Analyzing your competitors’ ads and social media messages in terms of these variables requires specific competitor analysis tools. Doing it manually increases the chance of errors and takes hundreds of hours.
For example, the Asana Rebel ad we posted above had 19,000+ views in just an hour at the time of this writing.
The Yoga-Go app’s ad below has barely 63 likes in one day:
One explanation could be that the Yoga Go app is less popular, with just 1.2 million followers compared to Asana Rebel’s 2.3 million.
But still, that is a small number of views even in this competitive landscape.
Another reason could be that Asana Rebel’s ad:
So, because Asana Rebel’s ad brings more value to people, more Instagram users interact with it. As such, Instagram’s algorithm makes the ad more visible.
After understanding all these, you should have a reasonable idea of your competitors’ selling points. You should also understand your USP – aka the value offering you’re bringing to your target users.
Remember: Your USP doesn’t just relate to your product. Variables to look for include:
For example, Joggo App’s unique selling point is allowing people to calculate how much weight they can lose with this running app. For free.
Auditing your competitors’ app reviews allow you to understand how successful they are compared to you and where their business success stems from.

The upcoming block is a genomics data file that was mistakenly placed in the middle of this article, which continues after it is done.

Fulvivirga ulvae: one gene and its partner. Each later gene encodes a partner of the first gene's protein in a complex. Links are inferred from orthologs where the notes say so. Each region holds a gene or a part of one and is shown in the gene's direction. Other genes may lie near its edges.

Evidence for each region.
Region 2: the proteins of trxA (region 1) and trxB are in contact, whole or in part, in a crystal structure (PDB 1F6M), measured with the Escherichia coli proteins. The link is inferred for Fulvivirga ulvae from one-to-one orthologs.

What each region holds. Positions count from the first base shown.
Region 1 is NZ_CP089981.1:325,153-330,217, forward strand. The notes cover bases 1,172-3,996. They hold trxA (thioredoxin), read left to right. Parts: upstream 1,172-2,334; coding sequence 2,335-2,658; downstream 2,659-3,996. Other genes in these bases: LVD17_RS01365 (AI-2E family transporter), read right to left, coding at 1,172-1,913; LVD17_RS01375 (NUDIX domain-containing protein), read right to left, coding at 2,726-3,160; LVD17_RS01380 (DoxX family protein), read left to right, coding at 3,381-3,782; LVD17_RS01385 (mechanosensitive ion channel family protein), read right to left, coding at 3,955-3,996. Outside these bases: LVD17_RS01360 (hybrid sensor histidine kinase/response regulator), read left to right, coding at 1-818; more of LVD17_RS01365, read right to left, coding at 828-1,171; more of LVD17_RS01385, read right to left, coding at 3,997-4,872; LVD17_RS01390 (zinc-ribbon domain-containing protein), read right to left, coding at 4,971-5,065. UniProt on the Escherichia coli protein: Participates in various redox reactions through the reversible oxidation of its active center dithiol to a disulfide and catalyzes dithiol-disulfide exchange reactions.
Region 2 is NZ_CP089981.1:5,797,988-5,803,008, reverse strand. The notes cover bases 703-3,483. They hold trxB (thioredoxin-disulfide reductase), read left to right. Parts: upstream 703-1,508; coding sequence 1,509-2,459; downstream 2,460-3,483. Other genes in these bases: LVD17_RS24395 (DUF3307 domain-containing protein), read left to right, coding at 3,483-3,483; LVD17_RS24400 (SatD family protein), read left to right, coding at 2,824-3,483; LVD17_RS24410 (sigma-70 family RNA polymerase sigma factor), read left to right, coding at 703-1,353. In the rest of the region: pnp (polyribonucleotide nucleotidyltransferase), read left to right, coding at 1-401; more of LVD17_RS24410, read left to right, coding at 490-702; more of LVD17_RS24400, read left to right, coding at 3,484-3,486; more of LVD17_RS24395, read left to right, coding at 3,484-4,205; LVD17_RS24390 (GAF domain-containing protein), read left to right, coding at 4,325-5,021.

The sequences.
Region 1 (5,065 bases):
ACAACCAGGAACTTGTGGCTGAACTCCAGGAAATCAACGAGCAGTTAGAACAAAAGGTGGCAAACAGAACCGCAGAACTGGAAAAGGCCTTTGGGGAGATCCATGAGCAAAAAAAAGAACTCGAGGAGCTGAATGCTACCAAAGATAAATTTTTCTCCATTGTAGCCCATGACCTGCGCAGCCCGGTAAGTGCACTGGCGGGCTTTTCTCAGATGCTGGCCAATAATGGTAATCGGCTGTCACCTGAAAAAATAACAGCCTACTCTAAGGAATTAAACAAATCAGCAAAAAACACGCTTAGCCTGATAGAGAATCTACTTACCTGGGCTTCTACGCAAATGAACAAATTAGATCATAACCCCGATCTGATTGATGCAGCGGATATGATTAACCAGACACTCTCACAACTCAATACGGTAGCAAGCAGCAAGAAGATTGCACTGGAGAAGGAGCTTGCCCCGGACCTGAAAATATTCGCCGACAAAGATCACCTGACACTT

Use that info to improve your app’s existing features or develop new features to attract a new pool of customers.
For example, you may notice that your competitors reply with vague and generic comments instead of offering valuable help.
Here’s one good example from The Walking Dead Survivor Game:
Conduct a SWOT analysis based on what you learned for yourself and your competitors. The purpose is to understand the overall performance of your app and the apps you’re competing with.
Pro tip: Writing it down in a report helps you focus on the best solutions.
That means you will implement the right changes timely and in an appealing way for your audience.
Here’s another example from Joggo:
Joggo devised the new Heart Rate Zones feature for their Apple Watch users, and they’re announcing it on Instagram. That channel is a great choice considering the 79k followers they have.
Pro tip: Notice the comments.
People are commenting with other suggestions, such as Garmin and Samsung Health compatibility. Someone even suggests a free trial.
Joggo can decide to implement new features and services based on these comments to attract an even larger audience.
Now that you’re here, you know how to start conducting an app competitor analysis. However, you need the right tools to speed up the process and help you derive useful insights.
Free ad intelligence tools like Facebook Ads Library allow you to see any ad from your competitors, your budget, and their campaigns’ duration. Twitter allows you to do the same with its Transparency Center.
Ahrefs is another good tool that you can sample for free.
Alternatively, you can ask for the help of a mobile app agency. inBeat is happy to support you with a useful market analysis. We can even help you build a comprehensive campaign based on those results.
Read our case studies to find out how thorough competitor analysis helped us grasp unique opportunities for our clients, such as Unroll.me and Hopper.
Hint: You’ll also learn how we solved their problems seamlessly through unique UGC campaigns.
And if you want to discuss more about the steps we presented in this article and how we can assist you, book a free strategy call with us.